Don’t over mix.

Once your potatoes are mashed, you want to just stir in the liquids (butter and milk or cream) without over mixing, which can lead to gummy potatoes.

mashing potatoes with a sieve | www.iamafoodblog.com

The best potatoes for mashed potatoes

There are only two kinds of potatoes that are perfect for mashed potatoes: Yukon golds (my absolute favorite) and Russets.

Yukon golds: dense, buttery, rich, more potato flavor
Russets: light, delicate, fluffy, mild potato flavor

Yukon golds are perfect for mashing because they’re starchy, beautifully yellow, and have a rich buttery potato taste. They’re also a more dense potato with a thin skin, and when you use them, you get a more luxurious mash.

Russets (or Idaho) potatoes are those big potatoes with the dusty skin that most people use for baked potatoes. These are also excellent for mashed: fluffy, dry, and starchy, when cooked right. Russets are the more mild potato of the two potatoes I recommend and if you’re a fan of lighter potatoes, they make a mash with a more delicate texture.

If you want the best of both worlds, use a mix!

drained potatoes | www.iamafoodblog.com

Skin on or skin off for mashed potatoes?

Because I’m in the smooth mash camp, I don’t think potato skin belongs in mashed potatoes. But some people love that texture contrast. And for those people, I say, feel free to leave the skins on!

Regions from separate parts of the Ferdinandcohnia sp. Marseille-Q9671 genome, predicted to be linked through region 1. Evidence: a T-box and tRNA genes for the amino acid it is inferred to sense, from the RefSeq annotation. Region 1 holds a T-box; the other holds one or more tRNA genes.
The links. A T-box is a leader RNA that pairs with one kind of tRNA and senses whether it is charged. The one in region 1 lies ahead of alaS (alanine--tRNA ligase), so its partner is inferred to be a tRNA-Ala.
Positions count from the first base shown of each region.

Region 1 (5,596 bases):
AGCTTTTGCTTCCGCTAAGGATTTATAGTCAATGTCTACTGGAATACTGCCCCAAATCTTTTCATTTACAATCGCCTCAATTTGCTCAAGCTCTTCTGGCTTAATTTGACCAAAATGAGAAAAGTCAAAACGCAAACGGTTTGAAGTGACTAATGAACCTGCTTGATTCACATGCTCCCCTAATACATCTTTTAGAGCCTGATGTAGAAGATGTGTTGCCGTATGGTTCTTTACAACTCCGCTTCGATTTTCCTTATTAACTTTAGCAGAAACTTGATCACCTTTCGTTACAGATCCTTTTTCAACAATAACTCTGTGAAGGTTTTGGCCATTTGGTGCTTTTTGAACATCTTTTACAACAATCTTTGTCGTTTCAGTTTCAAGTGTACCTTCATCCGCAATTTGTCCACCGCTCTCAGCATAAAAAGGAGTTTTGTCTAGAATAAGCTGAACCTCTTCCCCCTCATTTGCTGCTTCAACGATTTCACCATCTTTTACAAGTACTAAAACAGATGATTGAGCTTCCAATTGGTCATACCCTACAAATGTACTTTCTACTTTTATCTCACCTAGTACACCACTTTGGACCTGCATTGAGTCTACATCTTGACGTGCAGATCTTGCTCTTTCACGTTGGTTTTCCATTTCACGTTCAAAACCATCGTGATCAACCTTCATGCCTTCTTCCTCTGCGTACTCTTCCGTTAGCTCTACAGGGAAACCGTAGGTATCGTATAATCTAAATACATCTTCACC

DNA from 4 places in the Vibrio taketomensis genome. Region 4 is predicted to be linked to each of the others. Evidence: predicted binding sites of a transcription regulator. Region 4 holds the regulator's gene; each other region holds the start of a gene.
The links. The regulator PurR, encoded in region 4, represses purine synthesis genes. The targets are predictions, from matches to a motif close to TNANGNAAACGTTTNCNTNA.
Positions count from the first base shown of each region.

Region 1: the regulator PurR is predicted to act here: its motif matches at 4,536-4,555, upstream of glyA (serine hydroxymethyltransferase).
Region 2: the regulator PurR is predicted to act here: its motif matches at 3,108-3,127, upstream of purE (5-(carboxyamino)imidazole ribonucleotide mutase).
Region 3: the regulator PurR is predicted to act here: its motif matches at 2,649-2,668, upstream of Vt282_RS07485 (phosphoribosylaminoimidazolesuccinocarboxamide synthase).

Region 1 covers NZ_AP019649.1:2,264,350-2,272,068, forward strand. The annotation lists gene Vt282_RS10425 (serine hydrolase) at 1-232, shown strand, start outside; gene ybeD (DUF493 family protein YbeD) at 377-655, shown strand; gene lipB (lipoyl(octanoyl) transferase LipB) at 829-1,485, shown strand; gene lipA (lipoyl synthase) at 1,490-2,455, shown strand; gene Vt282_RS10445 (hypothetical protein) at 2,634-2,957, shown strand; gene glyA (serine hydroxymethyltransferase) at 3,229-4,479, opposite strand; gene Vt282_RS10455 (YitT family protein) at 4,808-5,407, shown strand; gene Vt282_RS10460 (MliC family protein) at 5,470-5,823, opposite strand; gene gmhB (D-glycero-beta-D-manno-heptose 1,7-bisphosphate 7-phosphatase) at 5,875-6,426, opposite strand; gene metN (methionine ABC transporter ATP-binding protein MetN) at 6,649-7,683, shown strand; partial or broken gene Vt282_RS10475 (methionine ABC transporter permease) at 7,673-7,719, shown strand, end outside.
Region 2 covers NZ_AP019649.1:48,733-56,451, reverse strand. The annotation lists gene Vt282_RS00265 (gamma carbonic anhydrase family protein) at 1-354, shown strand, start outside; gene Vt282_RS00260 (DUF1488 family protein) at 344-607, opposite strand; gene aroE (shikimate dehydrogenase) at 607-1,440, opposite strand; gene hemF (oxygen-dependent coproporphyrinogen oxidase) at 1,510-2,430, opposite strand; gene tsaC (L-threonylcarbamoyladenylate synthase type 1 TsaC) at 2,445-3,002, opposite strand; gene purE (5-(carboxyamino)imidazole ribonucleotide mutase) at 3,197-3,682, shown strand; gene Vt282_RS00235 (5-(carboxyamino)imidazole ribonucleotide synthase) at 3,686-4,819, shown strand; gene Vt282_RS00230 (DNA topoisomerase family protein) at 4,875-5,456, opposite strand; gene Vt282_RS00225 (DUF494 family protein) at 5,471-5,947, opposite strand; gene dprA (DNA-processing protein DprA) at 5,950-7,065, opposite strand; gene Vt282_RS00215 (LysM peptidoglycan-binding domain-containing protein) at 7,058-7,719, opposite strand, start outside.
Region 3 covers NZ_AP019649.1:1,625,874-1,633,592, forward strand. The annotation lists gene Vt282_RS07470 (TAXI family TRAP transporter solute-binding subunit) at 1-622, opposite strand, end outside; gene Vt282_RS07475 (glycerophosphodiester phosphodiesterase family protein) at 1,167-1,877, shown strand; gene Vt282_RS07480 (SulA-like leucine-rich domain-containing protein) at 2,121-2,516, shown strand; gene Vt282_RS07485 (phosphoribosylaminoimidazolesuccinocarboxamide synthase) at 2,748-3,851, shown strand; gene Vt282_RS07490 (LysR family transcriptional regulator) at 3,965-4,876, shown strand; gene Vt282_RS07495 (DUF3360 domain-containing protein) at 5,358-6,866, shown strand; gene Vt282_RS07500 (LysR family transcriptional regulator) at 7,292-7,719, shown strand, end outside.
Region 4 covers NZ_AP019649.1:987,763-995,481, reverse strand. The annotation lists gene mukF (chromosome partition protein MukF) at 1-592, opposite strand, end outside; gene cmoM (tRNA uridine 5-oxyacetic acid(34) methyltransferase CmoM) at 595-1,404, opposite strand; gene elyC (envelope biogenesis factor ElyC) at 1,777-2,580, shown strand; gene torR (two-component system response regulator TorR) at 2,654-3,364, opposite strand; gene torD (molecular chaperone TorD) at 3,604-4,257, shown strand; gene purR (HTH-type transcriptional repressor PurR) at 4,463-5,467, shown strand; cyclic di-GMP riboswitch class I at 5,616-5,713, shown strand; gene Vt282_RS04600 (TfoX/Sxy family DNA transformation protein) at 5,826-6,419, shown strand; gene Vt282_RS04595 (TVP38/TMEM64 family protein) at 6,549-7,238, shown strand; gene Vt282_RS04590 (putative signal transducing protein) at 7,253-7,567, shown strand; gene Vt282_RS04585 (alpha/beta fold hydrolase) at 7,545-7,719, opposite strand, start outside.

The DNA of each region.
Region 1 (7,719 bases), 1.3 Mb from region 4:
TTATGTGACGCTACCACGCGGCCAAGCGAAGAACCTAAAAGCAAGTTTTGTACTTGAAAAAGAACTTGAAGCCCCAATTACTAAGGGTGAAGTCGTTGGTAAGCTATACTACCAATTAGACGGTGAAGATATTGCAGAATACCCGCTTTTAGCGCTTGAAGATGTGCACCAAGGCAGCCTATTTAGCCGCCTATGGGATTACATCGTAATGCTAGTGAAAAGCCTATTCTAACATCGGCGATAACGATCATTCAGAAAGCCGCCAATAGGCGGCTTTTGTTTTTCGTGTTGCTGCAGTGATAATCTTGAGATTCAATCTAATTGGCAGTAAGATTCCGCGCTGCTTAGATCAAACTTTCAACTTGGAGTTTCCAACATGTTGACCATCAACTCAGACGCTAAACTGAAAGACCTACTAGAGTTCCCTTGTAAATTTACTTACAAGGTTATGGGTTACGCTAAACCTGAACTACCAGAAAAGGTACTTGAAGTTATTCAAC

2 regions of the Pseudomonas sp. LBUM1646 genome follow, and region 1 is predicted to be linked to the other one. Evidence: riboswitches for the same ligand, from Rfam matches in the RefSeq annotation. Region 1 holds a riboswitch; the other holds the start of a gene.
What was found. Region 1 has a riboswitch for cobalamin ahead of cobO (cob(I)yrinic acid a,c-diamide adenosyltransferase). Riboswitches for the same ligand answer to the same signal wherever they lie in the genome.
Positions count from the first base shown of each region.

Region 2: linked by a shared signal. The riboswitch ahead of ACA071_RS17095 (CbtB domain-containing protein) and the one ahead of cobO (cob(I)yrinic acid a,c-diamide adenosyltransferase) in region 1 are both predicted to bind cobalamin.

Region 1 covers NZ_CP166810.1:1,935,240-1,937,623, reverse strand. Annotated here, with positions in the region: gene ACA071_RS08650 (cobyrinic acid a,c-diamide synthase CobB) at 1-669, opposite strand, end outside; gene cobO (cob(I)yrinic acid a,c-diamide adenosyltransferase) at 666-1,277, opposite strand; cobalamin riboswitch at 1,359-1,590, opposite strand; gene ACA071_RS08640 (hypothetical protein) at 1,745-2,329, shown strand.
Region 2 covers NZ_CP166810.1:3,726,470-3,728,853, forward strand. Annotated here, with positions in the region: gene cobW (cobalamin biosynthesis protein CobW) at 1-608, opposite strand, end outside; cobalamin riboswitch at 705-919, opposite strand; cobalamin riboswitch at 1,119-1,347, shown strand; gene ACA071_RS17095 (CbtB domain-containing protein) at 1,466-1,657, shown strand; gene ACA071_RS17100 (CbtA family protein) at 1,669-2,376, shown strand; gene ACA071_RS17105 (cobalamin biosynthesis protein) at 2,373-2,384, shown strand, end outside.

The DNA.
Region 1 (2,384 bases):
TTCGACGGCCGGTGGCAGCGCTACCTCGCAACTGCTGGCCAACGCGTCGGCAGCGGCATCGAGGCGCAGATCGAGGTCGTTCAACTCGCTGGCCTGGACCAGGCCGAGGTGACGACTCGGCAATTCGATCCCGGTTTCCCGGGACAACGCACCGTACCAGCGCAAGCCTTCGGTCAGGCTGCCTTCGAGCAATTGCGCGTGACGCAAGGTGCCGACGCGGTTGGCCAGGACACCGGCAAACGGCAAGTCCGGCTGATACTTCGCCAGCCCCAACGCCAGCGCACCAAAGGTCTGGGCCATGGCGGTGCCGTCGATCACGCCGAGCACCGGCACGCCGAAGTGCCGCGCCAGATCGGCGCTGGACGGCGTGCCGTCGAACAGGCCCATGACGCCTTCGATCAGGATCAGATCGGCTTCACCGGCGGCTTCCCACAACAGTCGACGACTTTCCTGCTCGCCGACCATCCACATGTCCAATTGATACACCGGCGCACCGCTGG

Can you mash potatoes in an Instant Pot?

Yes, check out our recipe for instant pot mashed potatoes!

Best dishes to serve with mashed potatoes

mashed potatoes recipe | www.iamafoodblog.com

The Best Mashed Potato Recipe

Super fluffy, buttery, smooth mashed potatoes.
Serves 4
5 from 2 votes
Prep Time 10 mins
Cook Time 20 mins
Total Time 30 mins

Ingredients

  • 2 lbs potatoes peeled and quartered
  • 3 cloves garlic crushed
  • 1/4 cup butter or to taste
  • 1/2 cup milk or cream, to taste
  • salt and freshly ground pepper

Special Equipment

  • fine mesh sieve

Instructions

  • Peel the potatoes and then cut in even chunks. Place in a large pot, along with the garlic, and a large pinch of salt. Add cold water to the pot, making sure cover the potatoes by 1 inch.
    boiling potatoes | www.iamafoodblog.com
  • Place the pot on the store and bring to a hard boil over high heat. When the water hits a rapid boil, turn the heat to medium or medium-high, being sure to maintain a boil, and cook for 15-20 minutes, or until the potatoes are fork tender. Drain very well.
    drained potatoes | www.iamafoodblog.com
  • Remove the potatoes from the liquid and mash or push through a ricer or a sieve.
    mashing potatoes with a sieve | www.iamafoodblog.com
  • Stir in the butter and add the milk, stirring, until your desired consistency. Taste and season generously.
    mashed potatoes | www.iamafoodblog.com

Estimated Nutrition

Nutrition Facts
The Best Mashed Potato Recipe
Amount Per Serving
Calories 277 Calories from Fat 112
% Daily Value*
Fat 12.4g19%
Saturated Fat 7.7g48%
Cholesterol 33mg11%
Sodium 30mg1%
Potassium 953mg27%
Carbohydrates 37.9g13%
Fiber 5.5g23%
Sugar 4g4%
Protein 5.1g10%
* Percent Daily Values are based on a 2000 calorie diet.

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Comments

  1. Asma Sheikh says:

    5 stars
    I always love to try new potatoes recipe and my daughter also love potatoes a lot. This looks unique and yummy. Going to take the taste soon.